What a year 2013 has been for Sergey Kovalev. In January, the “Krusher” crushed former light heavyweight titlist Gabriel Campillo in seven-and-a-half minutes while in June he did the same to the 21-1 Cornelius White in a little less than eight minutes. Just two months after that he traveled to Cardiff, Wales to take on Welshman Nathan Cleverly, who also happened to be the defending WBO light heavyweight titlist. Many thought Cleverly’s volume-punching and home ring advantage would prevail, but in the end it was Kovalev’s aggression, accuracy and power that prevailed in scoring a fourth-round TKO.
On Saturday, the globe-trotting Kovalev will again travel to hostile territory to make his first defense against Ismayl Sillakh in Quebec City. The mission: Score an eye-catching KO before the home fans of his next potential rival, WBC titlist Adonis Stevenson, in the hopes of generating interest in a Kovalev-Stevenson unification fight. The Ukrainian challenger has other ideas, however, and he believes his long-armed style and superior mobility will “Krush” Kovalev’s aspirations.
Factors that may influence the outcome include:
Best of All Worlds: Most knockout artists sacrifice accuracy for power, but Kovalev is a far different animal. Like WBC super bantamweight titlist Leo Santa Cruz, Kovalev is that rare power puncher that connects with impressive accuracy.
His title-winning effort against Cleverly saw Kovalev average 94 punches per round, which limited Cleverly’s to 40.5 en route to big connect edges (100-37 overall and 66-11 power) as well as two knockdowns in round three. Kovalev’s accuracy wasn’t as high as in other bouts (34% overall, 25% jabs, 42% power) and he tasted 69% of Cleverly’s power punches, but the damage was limited because he could only land 11 of 16.
More typical efforts can be found in other fights. In stopping Cornelius White in three rounds, Kovalev averaged 80.2 punches per round and connected on 45% of his total punches, 30% of his jabs and 52% of his power shots, all above the light heavyweight norms (32%, 24%, 39% respectively). The connect gaps were wide as well (93-26 overall, 74-6 power).
In destroying Campillo, Kovalev averaged 90.8 punches per round and created similar volume against Roman Simakov (82.6) and Darnell Boone (84). For the record, the average light heavyweight throws 54.1 punches per round. Against Lionell Thompson (KO 3), he landed 46% overall, 31% jabs and 52% power while earning a 45-5 power connect gulf. Similar patterns emerged against Boone (44% overall, 39% jabs, 46% power) and Simakov (41% across the board).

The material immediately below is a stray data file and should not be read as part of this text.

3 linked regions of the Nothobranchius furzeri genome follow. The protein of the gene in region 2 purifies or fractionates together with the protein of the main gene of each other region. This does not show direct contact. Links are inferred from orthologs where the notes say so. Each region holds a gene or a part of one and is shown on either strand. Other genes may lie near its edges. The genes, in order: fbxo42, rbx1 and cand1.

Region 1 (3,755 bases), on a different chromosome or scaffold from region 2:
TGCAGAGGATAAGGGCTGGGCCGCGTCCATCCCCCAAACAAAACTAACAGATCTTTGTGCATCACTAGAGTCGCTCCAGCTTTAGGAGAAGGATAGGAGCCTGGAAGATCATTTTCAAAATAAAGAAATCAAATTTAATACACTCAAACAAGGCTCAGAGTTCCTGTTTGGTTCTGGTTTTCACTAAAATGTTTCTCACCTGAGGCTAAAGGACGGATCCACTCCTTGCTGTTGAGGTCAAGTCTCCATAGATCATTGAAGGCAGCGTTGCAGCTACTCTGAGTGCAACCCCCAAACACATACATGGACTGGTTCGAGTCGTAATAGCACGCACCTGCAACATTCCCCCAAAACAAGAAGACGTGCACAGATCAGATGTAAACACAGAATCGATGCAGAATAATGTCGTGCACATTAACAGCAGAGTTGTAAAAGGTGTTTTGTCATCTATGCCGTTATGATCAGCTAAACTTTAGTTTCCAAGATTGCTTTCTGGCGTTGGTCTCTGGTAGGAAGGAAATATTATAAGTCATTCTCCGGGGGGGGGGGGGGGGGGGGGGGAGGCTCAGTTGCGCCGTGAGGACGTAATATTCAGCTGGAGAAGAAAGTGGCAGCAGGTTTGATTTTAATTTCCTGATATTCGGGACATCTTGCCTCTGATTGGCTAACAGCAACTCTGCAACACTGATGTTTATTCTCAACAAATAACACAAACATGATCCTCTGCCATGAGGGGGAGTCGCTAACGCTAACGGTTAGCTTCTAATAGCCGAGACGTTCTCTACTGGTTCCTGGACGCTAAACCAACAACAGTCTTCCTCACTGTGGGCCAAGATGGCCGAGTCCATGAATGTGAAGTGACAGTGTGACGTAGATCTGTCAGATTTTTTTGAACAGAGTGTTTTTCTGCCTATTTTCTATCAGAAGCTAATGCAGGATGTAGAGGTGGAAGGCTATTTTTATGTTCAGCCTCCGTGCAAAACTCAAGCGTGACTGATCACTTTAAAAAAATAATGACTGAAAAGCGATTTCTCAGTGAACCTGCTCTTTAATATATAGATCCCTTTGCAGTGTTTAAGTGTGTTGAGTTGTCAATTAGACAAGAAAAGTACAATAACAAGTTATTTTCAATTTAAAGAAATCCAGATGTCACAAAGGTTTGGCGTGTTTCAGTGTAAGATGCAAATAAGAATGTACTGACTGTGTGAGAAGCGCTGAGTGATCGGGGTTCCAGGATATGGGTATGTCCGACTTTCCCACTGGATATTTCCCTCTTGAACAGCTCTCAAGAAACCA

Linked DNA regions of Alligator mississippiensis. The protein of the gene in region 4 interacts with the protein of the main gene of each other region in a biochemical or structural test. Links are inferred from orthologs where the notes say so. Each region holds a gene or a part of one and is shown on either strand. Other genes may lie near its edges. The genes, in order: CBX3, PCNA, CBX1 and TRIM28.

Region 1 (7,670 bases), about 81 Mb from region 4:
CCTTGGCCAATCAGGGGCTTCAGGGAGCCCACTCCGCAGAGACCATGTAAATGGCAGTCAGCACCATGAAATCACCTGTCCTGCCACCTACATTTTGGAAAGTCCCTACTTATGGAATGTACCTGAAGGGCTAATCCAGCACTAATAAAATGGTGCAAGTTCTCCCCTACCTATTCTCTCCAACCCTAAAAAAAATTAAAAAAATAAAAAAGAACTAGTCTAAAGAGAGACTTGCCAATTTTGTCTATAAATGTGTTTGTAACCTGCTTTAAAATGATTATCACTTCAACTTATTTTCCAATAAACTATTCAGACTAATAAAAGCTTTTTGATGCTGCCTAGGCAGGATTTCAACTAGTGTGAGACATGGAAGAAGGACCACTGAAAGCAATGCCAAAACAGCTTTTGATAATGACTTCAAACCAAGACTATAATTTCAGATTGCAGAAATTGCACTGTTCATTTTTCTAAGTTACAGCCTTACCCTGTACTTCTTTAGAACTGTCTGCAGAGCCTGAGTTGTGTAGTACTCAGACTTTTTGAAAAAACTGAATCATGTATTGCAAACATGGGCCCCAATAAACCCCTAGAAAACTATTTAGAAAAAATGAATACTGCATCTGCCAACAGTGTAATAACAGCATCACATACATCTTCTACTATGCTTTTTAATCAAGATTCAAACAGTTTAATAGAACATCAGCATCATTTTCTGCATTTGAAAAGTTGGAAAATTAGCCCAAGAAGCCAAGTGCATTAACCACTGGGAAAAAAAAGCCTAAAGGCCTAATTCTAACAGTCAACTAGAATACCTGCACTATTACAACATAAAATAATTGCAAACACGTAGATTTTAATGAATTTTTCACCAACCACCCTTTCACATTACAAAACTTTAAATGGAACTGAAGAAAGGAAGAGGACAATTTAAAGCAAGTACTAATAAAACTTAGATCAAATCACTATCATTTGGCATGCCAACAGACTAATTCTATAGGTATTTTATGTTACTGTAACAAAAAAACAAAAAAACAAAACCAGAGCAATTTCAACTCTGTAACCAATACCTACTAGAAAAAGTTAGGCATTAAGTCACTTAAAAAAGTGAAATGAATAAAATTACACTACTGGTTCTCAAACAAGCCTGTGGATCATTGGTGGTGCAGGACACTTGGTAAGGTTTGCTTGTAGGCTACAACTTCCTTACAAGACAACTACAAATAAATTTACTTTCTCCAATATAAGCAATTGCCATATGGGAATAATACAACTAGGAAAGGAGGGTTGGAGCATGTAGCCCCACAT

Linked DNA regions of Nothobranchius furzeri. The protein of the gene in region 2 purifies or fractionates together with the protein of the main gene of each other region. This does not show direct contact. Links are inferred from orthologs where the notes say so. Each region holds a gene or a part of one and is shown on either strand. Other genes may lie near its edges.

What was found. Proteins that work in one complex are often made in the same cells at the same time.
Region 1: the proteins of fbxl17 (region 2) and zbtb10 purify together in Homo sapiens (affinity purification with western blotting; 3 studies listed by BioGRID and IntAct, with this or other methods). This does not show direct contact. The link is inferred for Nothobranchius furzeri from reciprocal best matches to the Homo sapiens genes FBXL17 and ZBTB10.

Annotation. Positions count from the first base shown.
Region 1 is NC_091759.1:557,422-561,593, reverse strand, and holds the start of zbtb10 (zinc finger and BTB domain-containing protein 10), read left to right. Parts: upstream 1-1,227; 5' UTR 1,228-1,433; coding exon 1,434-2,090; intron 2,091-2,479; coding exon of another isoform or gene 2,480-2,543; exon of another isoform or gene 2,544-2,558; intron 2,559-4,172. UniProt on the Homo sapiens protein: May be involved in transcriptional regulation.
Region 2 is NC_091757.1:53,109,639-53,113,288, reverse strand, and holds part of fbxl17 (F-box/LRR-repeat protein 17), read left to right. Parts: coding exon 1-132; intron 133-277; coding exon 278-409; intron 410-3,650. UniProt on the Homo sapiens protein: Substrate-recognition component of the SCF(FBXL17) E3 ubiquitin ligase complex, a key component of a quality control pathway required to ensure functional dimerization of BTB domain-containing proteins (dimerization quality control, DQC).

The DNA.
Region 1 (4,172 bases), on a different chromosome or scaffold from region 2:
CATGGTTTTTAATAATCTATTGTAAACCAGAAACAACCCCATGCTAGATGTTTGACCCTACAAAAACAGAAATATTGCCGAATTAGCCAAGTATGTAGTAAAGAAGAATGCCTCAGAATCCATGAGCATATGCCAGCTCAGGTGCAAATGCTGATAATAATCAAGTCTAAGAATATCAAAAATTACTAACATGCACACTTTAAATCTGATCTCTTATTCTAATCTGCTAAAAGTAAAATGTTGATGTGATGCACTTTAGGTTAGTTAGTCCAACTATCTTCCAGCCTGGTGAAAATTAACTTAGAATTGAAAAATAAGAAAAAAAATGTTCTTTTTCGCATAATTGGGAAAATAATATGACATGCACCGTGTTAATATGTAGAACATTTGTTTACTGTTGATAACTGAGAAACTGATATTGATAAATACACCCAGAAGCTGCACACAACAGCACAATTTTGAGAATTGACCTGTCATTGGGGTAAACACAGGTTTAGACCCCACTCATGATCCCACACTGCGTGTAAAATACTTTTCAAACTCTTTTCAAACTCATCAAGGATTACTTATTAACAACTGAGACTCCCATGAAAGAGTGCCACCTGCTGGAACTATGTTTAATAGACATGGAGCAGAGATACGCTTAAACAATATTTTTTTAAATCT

A Potential Weakness?: Before meeting Cleverly, stylish boxers managed to somewhat neutralize Kovalev’s accuracy. Against Campillo, Kovalev landed 34% overall, 28% jabs and 37% power but his far superior activity (Campillo averaged 23.6 punches per round) and punching power led to a signature stoppage. He also showed himself vulnerable to accurate jabbers against Thompson (36%) and Boone (38%), but only 23% of his jabs got through against Cleverly. Based on that, one can surmise Kovalev is still improving and Sillakh’s history suggests that theory will be further tested.
As The Jab Goes, So Goes Sillakh: Like Kovalev, Sillakh is capable of generating high-octane volume. He averaged 71.2 punches per round in his latest fight against Konstantin Piternov, but more typical efforts can be found against Mitch Williams (41.2) and Denis Grachev (58.8).
In all those fights the jab was the centerpiece of Sillakh’s attack. Against Grachev (KO by 8), Sillakh averaged 34.2 jabs and 10.5 jab connects per round and connected on 31% of them, all above the light heavyweight averages of 22.7, 5.4 and 24%. The pattern continued against Piternov (44.3, 11.8, 27%) in scoring a sixth-round corner retirement victory and versus the southpaw Mitch Williams (24.6, 7.4, 30%), whom he out-pointed in eight. The jab comprised 58% of his total output and 53% of his total connects against Grachev, 60% and 56% against Williams and 62% and 46% against Piternov.
Therefore, it is vital that Sillakh keep his distance with the jab, especially since he was staggered by Williams’ left cross in round one and stopped in eight rounds by Grachev.
Prediction: Sillakh has the skill set of a potential titlist – good hand speed, excellent mobility, an accurate jab and a stylish all-round game. His assets could extend the fight into the middle rounds but his dodgy chin could short-circuit his effort at any time. Look for Kovalev to impose his pace and power early and pound away until Sillakh gives way.